She is the author of several articles that examine legal and ethical responsibilities of the US in Iraq after 2003, including:

  • "Opinion: An ancient treasure may be returned to Iraq. Many others are still lost," The Washington Post, July 31, 2021.
  • "The Iraqi Museum of Modern Art: Ethical Implications," Collections (Vol. 2, no. 4, May, AltaMira Press, 2006);
  • "Historiographic Invisibilities: The Case of Contemporary Iraqi Art," the International Journal of the Humanities (volume 3, Number 9, 2006);
  • "The "Free" Art of Occupation: Images for a "New" Iraq," Arab Studies Quarterly (Volume 28, Number 3 and 4 Summer and Fall 2006); and
  • "Preservation of Iraqi Modern Heritage in the Aftermath of the US Invasion of 2003," in Gail Levin and Elaine A. King, eds, An anthology on Ethics in the Art World (Allworth Press, 2006).


Among her honors is The American Academic Research Institute in Iraq (TAARII) fellowship 2006 and 2007; and Fulbright Senior Scholar Program,[8] 2007 Lecture/Research fellowship to Jordan Project, "Arab Art Now: A Study of the Contemporary Art Vision in Jordan." She received both an Andy Warhol Foundation Arts Writers Grant and The Presidential Excellency Award at the University of North Texas in 2018.[9] In 2020, she received the University of North Texas' Regent's Professorship Award, which provides recognition for faculty at the rank of professor who have performed outstanding teaching, research and service to the profession, and who have achieved a high level of national and international recognition.[10] She was the first professor from the department of Art Education and Art History to receive this award in the 33 years that the award had existed.[citation needed]

In 2021, Shabout received the Kuwait Prize for Arts and Literature from the Kuwait Foundation for the Advancement of Sciences, known regionally as the "Arab Nobel Prize," the foundation recognizes lifetime achievements of Arab researchers.[9] Also in 2021, Shabout was selected by the Smithsonian American Art Museum and Renwick Gallery to deliver a Clarice Smith Distinguished Lecture in American Art.[11]

See also[edit]


  1. ^ Haupt, Gerhard; Binder, Pat (September 2008). "AMCA - Interview with Nada Shabout". Nafas Art Magazine. Institute for Foreign Cultural Relations (ifa), Germany, Elke aus dem Moore, in cooperation with Universes in Universe - Worlds of Art. Archived from the original on 26 May 2016.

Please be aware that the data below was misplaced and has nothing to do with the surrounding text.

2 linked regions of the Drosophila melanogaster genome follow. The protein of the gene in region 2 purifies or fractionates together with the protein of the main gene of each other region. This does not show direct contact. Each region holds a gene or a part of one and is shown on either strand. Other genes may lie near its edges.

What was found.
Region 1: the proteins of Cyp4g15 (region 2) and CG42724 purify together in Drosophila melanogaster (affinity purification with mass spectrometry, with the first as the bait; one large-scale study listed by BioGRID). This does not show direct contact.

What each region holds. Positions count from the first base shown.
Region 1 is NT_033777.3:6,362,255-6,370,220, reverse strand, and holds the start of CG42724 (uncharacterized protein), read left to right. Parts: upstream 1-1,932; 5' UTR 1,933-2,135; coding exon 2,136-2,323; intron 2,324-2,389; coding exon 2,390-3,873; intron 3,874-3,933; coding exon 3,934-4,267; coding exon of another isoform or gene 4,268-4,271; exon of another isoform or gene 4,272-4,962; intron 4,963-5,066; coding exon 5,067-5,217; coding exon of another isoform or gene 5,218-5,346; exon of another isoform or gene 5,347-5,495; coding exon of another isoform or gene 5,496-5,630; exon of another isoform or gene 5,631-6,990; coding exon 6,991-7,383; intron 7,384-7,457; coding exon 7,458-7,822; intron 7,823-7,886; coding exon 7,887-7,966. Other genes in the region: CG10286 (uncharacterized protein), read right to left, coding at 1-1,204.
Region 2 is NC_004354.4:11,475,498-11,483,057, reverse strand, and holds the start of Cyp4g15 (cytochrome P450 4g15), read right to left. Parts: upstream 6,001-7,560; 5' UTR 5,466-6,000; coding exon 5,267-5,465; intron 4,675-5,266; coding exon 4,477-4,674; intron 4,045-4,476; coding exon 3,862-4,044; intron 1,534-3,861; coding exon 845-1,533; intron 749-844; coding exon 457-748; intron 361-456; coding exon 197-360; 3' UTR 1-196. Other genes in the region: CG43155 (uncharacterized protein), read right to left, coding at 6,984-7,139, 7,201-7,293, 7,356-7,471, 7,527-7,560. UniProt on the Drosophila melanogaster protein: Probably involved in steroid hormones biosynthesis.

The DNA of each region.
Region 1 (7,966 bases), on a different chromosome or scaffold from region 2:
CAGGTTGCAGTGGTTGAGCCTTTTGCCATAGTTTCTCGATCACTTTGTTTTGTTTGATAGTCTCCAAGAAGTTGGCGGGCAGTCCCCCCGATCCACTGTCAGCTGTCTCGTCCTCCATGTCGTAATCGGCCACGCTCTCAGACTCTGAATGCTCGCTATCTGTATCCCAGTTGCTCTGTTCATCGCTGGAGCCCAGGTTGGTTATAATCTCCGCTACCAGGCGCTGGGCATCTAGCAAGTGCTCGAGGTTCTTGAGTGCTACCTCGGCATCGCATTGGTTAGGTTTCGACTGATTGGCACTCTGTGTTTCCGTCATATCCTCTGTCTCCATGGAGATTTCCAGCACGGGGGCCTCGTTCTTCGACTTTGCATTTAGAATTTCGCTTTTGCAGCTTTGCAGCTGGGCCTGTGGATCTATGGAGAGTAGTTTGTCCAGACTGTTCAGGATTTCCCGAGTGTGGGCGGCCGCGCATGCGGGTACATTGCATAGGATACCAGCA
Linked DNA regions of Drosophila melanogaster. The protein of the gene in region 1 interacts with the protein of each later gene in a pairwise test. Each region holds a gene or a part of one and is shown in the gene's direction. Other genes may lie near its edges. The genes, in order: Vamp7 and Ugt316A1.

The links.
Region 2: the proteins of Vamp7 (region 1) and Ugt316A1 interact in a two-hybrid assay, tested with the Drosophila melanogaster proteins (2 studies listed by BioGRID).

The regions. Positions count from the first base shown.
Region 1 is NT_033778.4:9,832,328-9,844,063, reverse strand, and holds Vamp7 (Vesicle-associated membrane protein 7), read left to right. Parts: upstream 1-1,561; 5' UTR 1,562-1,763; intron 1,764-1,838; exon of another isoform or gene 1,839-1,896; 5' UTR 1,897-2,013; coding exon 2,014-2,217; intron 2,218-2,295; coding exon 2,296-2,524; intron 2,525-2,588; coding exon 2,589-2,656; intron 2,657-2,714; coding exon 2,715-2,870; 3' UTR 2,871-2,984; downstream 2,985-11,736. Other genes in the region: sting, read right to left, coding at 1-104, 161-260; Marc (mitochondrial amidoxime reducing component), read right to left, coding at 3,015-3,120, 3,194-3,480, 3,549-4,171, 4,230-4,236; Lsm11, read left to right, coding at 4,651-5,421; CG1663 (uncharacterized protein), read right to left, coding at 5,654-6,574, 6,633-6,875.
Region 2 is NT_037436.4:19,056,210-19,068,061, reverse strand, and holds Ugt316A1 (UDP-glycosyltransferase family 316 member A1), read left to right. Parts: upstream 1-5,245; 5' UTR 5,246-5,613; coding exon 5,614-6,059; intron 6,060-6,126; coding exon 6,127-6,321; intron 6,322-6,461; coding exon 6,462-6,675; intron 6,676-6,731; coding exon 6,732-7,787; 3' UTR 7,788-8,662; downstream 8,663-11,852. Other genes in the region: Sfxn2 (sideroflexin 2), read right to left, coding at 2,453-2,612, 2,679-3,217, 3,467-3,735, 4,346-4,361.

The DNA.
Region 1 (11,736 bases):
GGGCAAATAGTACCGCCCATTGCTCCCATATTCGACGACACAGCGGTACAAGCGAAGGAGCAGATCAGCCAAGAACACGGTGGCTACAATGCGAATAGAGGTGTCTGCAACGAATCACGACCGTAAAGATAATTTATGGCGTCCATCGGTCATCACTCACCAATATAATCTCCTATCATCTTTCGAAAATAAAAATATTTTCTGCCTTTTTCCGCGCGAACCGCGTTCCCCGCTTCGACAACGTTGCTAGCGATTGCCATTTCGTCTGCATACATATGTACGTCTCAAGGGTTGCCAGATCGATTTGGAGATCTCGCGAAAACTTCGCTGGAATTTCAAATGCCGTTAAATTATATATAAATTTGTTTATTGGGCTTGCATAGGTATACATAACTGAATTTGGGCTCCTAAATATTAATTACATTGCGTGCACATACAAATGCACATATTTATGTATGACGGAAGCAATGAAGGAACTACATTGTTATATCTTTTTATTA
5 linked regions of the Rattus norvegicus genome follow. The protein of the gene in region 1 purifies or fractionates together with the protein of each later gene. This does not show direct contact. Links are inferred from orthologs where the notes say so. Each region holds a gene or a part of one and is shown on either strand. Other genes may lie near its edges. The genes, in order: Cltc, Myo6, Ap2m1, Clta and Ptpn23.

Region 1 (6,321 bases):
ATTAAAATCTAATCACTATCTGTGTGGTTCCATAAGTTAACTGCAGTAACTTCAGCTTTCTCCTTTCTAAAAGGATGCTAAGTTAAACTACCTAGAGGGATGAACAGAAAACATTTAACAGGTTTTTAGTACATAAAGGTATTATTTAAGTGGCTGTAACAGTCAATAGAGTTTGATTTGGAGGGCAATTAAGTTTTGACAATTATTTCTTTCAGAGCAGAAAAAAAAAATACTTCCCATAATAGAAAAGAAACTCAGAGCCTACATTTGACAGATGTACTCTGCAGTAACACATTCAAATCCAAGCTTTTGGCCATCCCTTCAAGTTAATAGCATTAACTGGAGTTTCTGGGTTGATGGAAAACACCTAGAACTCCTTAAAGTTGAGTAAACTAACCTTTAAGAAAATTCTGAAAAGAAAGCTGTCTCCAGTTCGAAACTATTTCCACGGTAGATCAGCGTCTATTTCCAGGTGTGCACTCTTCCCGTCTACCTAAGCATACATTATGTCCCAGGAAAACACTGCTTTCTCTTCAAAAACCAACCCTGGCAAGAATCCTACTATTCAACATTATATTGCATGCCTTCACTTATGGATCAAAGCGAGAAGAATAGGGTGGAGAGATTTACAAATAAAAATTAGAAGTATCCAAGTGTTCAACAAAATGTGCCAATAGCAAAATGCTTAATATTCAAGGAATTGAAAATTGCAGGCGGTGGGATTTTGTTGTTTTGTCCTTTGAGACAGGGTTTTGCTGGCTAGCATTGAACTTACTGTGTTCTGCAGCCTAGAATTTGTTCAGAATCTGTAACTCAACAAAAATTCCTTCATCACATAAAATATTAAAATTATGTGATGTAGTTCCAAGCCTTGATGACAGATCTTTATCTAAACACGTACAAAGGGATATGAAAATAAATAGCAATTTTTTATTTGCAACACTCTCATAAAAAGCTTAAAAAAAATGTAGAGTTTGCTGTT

2. ^ a b "AMCA - Association for Modern + Contemporary Art of the Arab World, Iran + Turkey". Amcainternational.org. Retrieved 10 January 2015.
  3. ^ "Lost Treasures". The North Texan Online. University of North Texas. 2007. Retrieved 7 August 2022.
  4. ^ a b Mooney, Michael J. (22 September 2007). "UNT professor's mission: Save Iraq's modern heritage". Dallas Morning News. Retrieved 10 January 2015. [dead link]
  5. ^ Pewitt-Jones, Kim (Spring–Summer 2006). "Mavericks Personified: Nada Shabout". UT Arlington Magazine. Retrieved 10 January 2015. [dead link]
  6. ^ "AKPIA at MIT, Spring 2008 Lecturer Biographies". Massachusetts Institute of Technology (MIT). Massachusetts Institute of Technology. 2008. Retrieved 4 September 2014. [dead link]
  7. ^ "Professor Shabout elected to CAA Board of Directors | CVAD News & Views". news.cvad.unt.edu.
  8. ^ "Fulbright 2007-2008 Grantees". Fulbright.state.gov. Archived from the original on 7 October 2010. Retrieved 10 January 2015.
  9. ^ a b "UNT Art History Professor Nada Shabout earns 'Arab Nobel Prize' | News". news.unt.edu.
  10. ^ "Regents Professor | Office of the Provost". vpaa.unt.edu.
  11. ^ "Clarice Smith Distinguished Lecture: Nada Shabout | Smithsonian American Art Museum and Renwick Gallery". americanart.si.edu.

External links[edit]